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Keyes v. School District No. 1

Schools In Transition

Racial segregation had always existed in the Denver schools. Traditional housing patterns made segregation inevitable, since few Denver neighborhoods were racially integrated. School authorities exacerbated the situation by drawing school boundaries along racial lines in integrated neighborhoods such as Park Hill. Heightened public awareness of racial discrimination led to the creation of the Vorhees Special Study Committee on Equality in Educational Opportunity in the Denver Public Schools in 1962. The Vorhees Committee recommended that Denver's traditionally segregated school system be gradually integrated by the redrawing of school boundaries and other measures, and the school board resolved to put the committee's recommendations into practice. When it appeared that progress under the Vorhees Committee's recommendations was inadequate, a second study group, the Berge Committee, was formed in 1966. The Berge Committee recommended more fundamental action to redress segregation in the Denver Public Schools, and in 1968 the school board directed the superintendent of schools to prepare a comprehensive desegregation plan. In April of 1969 the school board approved the superintendent's plan to integrate the Denver Public Schools, which included busing of some students to ensure racial diversity throughout the school system. Forced busing became the central issue in the citywide school board election of May of 1969, in which a record number of voters turned out to defeat incumbent board members favoring the superintendent's plan. In June of 1969 the new school board voted to scrap the desegregation plan proposed by the superintendent, replacing it with a voluntary program.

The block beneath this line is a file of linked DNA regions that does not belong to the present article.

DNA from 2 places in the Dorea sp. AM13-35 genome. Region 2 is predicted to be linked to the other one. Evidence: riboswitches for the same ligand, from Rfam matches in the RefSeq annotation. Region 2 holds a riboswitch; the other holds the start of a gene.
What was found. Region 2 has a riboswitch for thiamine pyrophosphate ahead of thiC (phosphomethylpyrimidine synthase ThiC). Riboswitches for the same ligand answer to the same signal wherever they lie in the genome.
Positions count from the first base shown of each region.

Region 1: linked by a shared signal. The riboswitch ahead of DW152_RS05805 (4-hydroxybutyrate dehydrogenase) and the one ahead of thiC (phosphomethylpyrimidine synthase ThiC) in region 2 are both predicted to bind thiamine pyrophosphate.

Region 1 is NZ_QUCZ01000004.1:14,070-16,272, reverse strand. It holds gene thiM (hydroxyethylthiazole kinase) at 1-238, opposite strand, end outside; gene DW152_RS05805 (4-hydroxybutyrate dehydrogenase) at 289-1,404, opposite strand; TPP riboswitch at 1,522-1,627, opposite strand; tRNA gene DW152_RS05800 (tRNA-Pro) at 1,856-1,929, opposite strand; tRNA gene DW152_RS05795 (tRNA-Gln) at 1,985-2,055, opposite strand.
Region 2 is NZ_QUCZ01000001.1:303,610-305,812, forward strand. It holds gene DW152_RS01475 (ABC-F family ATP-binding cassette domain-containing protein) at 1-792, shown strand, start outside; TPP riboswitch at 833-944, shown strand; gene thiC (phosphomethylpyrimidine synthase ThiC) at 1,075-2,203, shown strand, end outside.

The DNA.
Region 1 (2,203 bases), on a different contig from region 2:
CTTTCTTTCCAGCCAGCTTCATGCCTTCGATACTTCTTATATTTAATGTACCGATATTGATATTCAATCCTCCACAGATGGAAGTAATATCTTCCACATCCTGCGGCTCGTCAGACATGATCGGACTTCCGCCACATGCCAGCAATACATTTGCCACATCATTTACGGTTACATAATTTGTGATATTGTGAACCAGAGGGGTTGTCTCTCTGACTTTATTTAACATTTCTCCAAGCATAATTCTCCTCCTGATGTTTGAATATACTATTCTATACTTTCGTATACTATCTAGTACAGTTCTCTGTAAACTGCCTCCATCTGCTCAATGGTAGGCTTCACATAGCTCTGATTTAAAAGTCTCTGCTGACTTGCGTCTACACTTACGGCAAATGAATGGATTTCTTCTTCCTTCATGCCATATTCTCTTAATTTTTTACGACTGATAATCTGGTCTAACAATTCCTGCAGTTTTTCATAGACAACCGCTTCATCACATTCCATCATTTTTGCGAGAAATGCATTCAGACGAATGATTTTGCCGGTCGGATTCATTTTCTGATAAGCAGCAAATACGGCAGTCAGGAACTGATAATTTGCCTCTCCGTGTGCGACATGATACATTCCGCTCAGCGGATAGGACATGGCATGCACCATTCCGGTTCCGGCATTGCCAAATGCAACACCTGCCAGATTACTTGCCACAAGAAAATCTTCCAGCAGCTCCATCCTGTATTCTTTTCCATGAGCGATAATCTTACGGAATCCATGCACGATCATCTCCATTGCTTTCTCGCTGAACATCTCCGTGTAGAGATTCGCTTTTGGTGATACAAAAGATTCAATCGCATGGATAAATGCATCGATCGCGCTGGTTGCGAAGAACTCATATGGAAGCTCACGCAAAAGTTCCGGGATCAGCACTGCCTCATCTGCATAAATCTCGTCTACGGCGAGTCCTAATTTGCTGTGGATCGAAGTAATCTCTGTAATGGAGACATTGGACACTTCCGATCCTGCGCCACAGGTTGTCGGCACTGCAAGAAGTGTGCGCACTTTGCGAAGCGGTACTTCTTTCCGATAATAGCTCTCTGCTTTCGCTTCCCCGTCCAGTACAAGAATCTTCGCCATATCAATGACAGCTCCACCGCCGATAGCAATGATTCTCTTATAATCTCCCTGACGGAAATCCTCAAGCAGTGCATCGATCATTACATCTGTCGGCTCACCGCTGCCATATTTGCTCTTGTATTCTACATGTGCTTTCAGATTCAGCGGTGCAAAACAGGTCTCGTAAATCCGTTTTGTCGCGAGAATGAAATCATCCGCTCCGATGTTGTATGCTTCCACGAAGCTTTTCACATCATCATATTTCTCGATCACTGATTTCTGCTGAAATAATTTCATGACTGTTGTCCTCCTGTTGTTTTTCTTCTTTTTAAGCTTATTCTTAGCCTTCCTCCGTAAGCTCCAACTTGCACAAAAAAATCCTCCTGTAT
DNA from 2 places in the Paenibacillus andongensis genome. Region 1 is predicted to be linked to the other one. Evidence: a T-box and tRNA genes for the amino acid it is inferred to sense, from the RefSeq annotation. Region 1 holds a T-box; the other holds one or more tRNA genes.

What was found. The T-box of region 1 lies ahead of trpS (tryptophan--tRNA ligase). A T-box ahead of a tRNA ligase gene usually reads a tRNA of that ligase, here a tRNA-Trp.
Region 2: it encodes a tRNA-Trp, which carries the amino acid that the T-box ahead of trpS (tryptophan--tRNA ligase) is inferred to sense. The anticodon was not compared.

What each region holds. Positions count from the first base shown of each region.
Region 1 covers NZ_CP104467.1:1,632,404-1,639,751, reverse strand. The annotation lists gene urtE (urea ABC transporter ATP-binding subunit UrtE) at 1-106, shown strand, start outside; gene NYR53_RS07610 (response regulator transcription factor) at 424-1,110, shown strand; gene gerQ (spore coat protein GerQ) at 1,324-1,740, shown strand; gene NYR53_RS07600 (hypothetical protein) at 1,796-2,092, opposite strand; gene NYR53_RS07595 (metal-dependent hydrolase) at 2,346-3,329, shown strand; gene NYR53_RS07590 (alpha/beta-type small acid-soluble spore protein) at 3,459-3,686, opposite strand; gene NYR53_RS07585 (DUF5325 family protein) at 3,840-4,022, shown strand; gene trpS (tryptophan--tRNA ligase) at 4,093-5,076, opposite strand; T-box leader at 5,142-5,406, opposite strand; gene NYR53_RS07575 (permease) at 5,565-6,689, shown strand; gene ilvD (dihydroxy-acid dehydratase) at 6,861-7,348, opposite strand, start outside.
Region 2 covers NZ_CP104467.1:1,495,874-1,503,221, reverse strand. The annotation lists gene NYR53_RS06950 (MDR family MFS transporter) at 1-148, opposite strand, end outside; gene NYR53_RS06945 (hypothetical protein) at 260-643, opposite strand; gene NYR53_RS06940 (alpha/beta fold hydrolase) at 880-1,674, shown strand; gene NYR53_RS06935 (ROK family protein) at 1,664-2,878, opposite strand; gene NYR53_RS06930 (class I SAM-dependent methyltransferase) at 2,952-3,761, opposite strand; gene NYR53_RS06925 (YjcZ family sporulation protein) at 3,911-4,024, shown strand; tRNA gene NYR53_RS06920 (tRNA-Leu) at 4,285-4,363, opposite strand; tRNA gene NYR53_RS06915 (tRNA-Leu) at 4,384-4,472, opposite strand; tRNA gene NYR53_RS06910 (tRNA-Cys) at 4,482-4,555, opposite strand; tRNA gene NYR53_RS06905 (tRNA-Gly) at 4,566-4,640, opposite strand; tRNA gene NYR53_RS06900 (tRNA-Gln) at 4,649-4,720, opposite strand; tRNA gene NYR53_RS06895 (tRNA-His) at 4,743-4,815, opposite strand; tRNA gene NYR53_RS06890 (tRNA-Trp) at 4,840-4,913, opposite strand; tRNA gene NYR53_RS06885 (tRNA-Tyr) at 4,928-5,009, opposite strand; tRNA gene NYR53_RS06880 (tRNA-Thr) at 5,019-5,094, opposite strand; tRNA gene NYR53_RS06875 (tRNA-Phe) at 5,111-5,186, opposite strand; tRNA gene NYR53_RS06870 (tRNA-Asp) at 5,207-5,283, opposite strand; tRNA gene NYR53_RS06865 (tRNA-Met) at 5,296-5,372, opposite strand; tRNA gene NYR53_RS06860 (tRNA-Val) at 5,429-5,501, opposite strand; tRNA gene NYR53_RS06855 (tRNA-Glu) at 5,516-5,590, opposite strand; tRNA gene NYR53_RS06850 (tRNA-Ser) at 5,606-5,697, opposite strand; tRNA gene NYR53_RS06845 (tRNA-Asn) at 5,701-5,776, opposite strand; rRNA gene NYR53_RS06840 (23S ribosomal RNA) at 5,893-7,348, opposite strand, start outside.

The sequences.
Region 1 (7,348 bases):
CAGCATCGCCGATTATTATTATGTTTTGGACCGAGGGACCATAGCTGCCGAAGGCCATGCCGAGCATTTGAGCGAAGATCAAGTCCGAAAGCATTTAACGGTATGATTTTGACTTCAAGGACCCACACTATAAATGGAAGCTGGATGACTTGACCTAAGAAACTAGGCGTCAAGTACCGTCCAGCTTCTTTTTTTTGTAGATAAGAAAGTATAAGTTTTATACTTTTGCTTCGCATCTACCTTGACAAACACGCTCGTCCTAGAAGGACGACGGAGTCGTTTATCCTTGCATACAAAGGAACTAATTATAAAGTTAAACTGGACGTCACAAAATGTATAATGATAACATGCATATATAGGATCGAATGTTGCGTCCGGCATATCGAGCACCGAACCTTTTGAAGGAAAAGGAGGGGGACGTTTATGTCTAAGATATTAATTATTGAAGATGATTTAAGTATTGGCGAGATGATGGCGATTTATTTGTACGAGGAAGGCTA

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Law Library - American Law and Legal InformationNotable Trials and Court Cases - 1973 to 1980Keyes v. School District No. 1 - Significance, Schools In Transition, Mixed Legal Messages, Modification And Remand, Resolution, Impact